Year in review: Another historic year for AMOW

U.S. Air Force Airmen assigned to the 721st Aerial Port Squadron load pallets of ammunition on a 60K Tunner to be transferred to a C-130 Hercules on Ramstein Air Base, Germany, Aug. 7, 2022. Air Mobility Command’s global air mobility support system is critical to the Department of Defense’s ability to rapidly fulfill Ukraine’s priority security assistance requests. (U.S. Air Force photo by Capt. Emma Quirk)

The 521st Air Mobility Operations Wing has accomplished another historic and defining year for the en route.

Coming off the heels of Operation ALLIES REFUGE and ALLIES WELCOME in 2021, Airmen of the 521st AMOW were accustomed to an unprecedented pace of operations.

Their no-fail role again came to the spotlight many times throughout 2022.

“This year the 5-2-1 was not defined by a single moment of greatness,” said Col. Dan Cooley, 521st AMOW commander. “Instead, it was defined by our Airmen working hard to support our nation, allies and partners over 365 days.”

Support to NATO

Leading up to and following Russia’s unprovoked invasion of Ukraine in February 2022, the 521st AMOW postured to support North Atlantic Treaty Organization (NATO) allies and partners.

As the Department of Defense’s strategic air transport organization in this theater, the 521st AMOW quickly provided a series of inter-theater strategic airlift missions for military members and cargo moving to bolster Europe’s Eastern flank.

“The flash to bang was quick,” said Col. Jens Lyndrup, commander of the 721st Air Mobility Operations Group. “We had to get things moving immediately and move them fast.”

Across the wing, Airmen engaged in an intense and sustained effort to transport Army Soldiers, move munitions and equipment, bed down tankers at non-standard stations, deploy fighter squadrons, conduct aeromedical evacuations, support stage crews, and deploy its members to augment capability across multiple nodes.

These herculean efforts to move large quantities of personnel and equipment across theaters at short notice, demonstrated the key capabilities the 521st AMOW has long offered the U.S. Transportation Command and the DOD.

Security Assistance

While traditional en route nodes expected to see significant cargo, USTRANSCOM also opened an entirely new flex node. A civilian airfield was transformed into a critical hub for aid, offering an aerial port of disembarkation tightly connected to ground networks near the Ukrainian border.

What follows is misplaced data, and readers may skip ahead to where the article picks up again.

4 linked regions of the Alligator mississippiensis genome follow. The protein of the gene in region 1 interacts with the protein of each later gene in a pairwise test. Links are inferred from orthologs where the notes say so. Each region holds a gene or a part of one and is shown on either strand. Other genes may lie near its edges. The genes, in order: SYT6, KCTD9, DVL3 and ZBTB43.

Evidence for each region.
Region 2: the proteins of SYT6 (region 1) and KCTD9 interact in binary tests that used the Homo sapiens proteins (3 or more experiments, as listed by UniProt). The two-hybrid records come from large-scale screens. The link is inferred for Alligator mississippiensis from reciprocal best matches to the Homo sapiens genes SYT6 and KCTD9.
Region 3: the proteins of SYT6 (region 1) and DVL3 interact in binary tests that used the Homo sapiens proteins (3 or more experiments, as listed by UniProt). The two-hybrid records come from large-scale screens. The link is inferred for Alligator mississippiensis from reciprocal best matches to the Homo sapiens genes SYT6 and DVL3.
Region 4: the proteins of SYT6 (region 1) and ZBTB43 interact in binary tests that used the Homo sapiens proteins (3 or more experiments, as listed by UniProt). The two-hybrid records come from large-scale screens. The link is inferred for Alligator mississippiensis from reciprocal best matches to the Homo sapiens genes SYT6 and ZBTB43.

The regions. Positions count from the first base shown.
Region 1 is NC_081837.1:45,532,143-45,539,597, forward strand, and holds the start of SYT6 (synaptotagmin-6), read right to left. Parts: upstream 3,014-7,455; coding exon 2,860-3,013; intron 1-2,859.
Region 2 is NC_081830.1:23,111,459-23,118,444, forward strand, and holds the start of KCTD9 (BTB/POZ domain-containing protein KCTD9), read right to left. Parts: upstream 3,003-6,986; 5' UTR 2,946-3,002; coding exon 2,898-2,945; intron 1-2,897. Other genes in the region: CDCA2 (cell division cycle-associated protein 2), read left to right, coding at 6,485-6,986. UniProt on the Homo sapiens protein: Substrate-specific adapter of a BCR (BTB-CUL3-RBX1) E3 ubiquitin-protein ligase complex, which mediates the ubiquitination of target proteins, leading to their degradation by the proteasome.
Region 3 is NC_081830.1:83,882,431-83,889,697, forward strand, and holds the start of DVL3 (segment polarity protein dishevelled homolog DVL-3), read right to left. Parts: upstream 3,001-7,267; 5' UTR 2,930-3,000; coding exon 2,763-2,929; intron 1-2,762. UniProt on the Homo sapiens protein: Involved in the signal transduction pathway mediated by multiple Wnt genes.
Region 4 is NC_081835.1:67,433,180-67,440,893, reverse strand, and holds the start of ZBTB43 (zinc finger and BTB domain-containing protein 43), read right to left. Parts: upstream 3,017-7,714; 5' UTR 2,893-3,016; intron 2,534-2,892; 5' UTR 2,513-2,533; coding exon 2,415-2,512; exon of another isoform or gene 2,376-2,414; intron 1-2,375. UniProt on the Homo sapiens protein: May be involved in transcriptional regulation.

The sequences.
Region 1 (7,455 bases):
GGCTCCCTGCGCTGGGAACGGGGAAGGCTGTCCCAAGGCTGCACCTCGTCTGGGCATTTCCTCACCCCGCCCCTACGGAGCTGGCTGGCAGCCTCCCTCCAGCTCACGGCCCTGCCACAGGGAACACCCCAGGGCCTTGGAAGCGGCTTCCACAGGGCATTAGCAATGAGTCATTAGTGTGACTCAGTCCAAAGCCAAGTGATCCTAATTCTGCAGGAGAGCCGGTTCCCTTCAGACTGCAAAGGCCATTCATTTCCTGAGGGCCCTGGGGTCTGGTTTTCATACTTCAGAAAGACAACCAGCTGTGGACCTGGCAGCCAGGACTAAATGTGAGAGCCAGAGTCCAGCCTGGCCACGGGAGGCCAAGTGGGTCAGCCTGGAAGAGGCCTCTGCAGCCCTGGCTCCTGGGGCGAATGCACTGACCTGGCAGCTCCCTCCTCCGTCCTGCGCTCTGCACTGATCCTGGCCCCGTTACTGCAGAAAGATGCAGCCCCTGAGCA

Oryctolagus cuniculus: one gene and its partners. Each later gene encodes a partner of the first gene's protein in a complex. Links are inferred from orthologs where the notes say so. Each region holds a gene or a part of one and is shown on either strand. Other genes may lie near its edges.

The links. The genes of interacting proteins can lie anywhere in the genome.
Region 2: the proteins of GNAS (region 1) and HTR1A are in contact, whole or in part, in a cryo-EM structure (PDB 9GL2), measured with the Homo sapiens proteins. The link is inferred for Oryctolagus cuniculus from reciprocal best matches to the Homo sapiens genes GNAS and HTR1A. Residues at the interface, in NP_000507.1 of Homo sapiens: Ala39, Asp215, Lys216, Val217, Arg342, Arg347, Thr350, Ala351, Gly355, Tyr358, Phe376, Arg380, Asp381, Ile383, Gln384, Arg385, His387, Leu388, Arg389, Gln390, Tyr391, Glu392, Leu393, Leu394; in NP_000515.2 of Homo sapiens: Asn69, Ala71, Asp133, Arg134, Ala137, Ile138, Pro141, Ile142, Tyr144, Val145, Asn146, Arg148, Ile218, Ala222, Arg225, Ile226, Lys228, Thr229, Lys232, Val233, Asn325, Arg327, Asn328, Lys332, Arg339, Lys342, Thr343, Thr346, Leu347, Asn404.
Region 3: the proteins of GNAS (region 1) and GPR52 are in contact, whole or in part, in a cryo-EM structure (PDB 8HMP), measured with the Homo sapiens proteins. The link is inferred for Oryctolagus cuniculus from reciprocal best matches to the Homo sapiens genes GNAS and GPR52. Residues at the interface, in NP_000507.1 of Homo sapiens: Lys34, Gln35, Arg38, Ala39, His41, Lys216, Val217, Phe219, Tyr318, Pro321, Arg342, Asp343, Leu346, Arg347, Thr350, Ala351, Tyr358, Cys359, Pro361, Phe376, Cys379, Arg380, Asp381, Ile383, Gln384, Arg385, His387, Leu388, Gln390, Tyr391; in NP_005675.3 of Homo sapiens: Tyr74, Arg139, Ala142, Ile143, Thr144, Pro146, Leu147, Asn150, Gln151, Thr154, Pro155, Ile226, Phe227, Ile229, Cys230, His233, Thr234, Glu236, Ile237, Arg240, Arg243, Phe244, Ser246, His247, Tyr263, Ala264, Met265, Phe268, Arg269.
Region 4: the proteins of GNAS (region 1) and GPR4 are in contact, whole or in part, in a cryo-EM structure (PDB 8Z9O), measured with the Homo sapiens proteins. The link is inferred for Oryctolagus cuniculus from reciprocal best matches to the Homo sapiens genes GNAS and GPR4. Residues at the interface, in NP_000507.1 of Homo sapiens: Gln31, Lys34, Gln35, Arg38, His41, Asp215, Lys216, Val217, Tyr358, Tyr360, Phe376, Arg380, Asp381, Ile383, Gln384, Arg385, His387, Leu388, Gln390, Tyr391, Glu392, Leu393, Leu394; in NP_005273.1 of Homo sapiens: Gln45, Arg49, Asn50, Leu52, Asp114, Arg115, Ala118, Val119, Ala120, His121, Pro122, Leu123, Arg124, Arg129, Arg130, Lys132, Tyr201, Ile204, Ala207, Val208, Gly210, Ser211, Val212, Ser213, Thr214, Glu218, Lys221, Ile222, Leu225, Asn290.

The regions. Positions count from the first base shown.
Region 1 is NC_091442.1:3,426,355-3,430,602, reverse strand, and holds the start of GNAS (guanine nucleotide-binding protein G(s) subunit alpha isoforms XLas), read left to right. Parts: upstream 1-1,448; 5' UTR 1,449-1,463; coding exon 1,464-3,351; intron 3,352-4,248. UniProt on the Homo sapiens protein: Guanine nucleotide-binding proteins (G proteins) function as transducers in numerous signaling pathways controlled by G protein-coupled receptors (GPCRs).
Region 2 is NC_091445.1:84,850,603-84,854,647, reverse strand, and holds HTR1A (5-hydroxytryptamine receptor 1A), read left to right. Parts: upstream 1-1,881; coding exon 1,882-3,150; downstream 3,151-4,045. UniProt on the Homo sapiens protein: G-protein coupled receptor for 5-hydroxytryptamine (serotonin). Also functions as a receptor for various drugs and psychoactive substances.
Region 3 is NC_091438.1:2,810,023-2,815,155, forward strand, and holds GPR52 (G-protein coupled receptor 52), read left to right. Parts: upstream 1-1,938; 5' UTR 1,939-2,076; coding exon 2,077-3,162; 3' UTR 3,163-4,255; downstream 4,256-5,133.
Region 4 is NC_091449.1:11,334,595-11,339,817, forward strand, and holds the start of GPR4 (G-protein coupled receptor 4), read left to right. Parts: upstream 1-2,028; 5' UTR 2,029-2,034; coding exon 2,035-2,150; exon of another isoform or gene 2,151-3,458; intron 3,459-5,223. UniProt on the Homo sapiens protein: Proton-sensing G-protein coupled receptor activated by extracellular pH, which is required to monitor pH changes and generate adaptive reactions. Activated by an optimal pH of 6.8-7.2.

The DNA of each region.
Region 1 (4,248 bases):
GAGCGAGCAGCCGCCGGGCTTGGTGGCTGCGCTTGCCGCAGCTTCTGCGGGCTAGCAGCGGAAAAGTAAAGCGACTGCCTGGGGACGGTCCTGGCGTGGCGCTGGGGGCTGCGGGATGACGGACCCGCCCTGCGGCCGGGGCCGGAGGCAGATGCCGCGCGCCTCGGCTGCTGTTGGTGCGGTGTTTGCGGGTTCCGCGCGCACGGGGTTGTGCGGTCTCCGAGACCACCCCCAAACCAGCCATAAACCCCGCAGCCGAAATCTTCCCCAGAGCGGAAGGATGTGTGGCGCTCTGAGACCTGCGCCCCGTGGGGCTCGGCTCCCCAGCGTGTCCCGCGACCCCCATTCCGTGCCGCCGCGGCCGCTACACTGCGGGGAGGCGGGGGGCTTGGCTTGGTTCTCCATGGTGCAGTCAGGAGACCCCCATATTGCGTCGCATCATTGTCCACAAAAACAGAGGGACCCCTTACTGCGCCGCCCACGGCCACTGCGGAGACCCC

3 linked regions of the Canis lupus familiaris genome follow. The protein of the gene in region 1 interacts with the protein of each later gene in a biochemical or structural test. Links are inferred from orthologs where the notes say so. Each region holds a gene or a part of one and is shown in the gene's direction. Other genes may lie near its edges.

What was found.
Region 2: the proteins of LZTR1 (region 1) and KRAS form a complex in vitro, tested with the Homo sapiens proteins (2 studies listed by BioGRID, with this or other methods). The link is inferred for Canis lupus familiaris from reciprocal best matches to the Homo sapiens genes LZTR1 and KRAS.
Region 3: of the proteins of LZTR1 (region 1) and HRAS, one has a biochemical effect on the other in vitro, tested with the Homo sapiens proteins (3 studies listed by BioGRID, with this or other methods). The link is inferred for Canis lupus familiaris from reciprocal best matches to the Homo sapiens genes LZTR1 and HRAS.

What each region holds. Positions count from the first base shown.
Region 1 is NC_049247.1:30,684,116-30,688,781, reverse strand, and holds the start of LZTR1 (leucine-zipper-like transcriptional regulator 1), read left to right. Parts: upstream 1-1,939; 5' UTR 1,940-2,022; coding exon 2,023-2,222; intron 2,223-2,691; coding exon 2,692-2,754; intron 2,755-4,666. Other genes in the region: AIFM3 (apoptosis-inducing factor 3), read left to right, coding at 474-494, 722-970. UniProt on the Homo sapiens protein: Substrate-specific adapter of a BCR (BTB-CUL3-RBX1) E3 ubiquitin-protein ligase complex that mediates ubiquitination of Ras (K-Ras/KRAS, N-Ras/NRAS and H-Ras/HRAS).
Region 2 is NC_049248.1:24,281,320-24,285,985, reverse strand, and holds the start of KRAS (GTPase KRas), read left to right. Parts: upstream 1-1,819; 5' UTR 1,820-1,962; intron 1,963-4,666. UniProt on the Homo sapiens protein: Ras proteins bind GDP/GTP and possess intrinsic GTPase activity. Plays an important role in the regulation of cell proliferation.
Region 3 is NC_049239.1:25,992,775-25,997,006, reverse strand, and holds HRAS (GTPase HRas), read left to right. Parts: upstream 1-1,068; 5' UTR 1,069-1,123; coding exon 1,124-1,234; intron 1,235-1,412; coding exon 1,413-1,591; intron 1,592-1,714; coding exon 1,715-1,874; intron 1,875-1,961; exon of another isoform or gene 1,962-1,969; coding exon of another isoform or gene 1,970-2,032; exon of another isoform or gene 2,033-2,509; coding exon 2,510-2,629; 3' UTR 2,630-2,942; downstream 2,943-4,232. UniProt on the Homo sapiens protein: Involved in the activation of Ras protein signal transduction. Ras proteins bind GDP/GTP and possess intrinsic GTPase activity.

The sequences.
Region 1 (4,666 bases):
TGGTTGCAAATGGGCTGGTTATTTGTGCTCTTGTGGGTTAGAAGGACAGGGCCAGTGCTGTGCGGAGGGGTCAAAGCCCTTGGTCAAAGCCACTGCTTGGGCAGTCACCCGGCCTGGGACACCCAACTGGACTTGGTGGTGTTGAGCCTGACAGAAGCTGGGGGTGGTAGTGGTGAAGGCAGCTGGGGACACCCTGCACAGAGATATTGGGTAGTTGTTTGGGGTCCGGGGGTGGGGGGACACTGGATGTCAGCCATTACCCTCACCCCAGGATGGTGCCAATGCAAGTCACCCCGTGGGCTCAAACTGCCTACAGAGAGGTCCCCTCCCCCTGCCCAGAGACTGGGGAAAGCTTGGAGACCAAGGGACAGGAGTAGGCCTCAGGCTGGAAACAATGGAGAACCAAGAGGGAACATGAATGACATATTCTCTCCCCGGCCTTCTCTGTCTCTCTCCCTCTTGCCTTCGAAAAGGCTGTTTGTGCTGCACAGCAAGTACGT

The 435th Air Ground Operations Wing assumed the U.S. Air Force lead for security aid, but it received substantial assistance from 521st AMOW Airmen who deployed in key roles.

Because AMOW personnel are already stationed in theater, they can deploy rapidly to the point of need, offering options to Air Mobility Command and USTRANSCOM as they determine how to sustain a long-term presence.

“That is the beauty of the AMOWs,” said Lyndrup, “We’re already here in the fight, and we have built-in partnerships with other units in the area of responsibility.”

The first 521st AMOW members moved out from Ramstein AB on February 4. The team of 36 aerial porters and maintainers gained full operational capacity the very next day.

On February 6, the first C-17 aircraft arrived with elements of the 82nd Airborne Division’s Immediate Response Force. 521st AMOW Airmen remained at the center of events for the next two weeks.

The Russian invasion began February 24, and the 521st AMOW and its partners began another three months of surge operations.

In total, 64 members came from the 521st AMOW in four teams. The 721st APS, 721st Aircraft Maintenance Squadron, 726th Air Mobility Squadron, 724th Air Mobility Squadron, and 728th Air Mobility Squadron all contributed personnel.

“The magnitude of what was accomplished is not lost on me or my Ukrainian counterparts,” said Lt. Col. Matthew Stewart, 435th Contingency Response Squadron commander. “All our international and joint partners have voiced their gratitude and expressed how impressed they were that we could take an extremely dynamic environment and turn it into an organized and streamlined operation.”

At the end of May, security assistance operations transitioned to a longer-term construct, and the last of the 521st AMOW members returned to their home stations.

In total, elements of U.S. European Command, including AMOW Airmen downloaded 1,079 flights, including a peak of 24 in a single day. Over 33,000 tons of cargo came through the station, as well as 8,217 passengers.

This operation tested the AMOW’s ability to augment contingency response forces in theater, generated fruitful lessons learned, and opened the door to several partnerships with NATO and Joint U.S. European Command partners.

Ramstein as an operational hub

Ramstein AB has traditionally been the DOD’s main airlift hub for operations in Europe, and this proved true yet again in the invasion response.

A significant amount of cargo came to Ramstein through ground channels, leading to a greater need than ever for the AMOW to be closely tied in with its Army partners.

As members of the 82nd Airborne Division arrived to Ramstein, the 721st APS handled the logistics of directing them to points across Europe, while at the same time continuing cargo movements.

Meanwhile, the 721st Mobility Support Squadron hosted the staged aircraft and crews, and provided them with command and control, intel and tactics briefs, cyber support, flight equipment, and security forces Ravens. The squadron also conducted aeromedical evacuation operations through its 10th Expeditionary Aeromedical Evacuation Flight.

721st AMXS maintainers provided en route aircraft maintenance and balanced aircraft parking needs with overall mission flow, including an unusually high number of commercial cargo missions. 521st AMOW and host wing units ensured these aircraft kept moving, and supplies reached where they needed to go.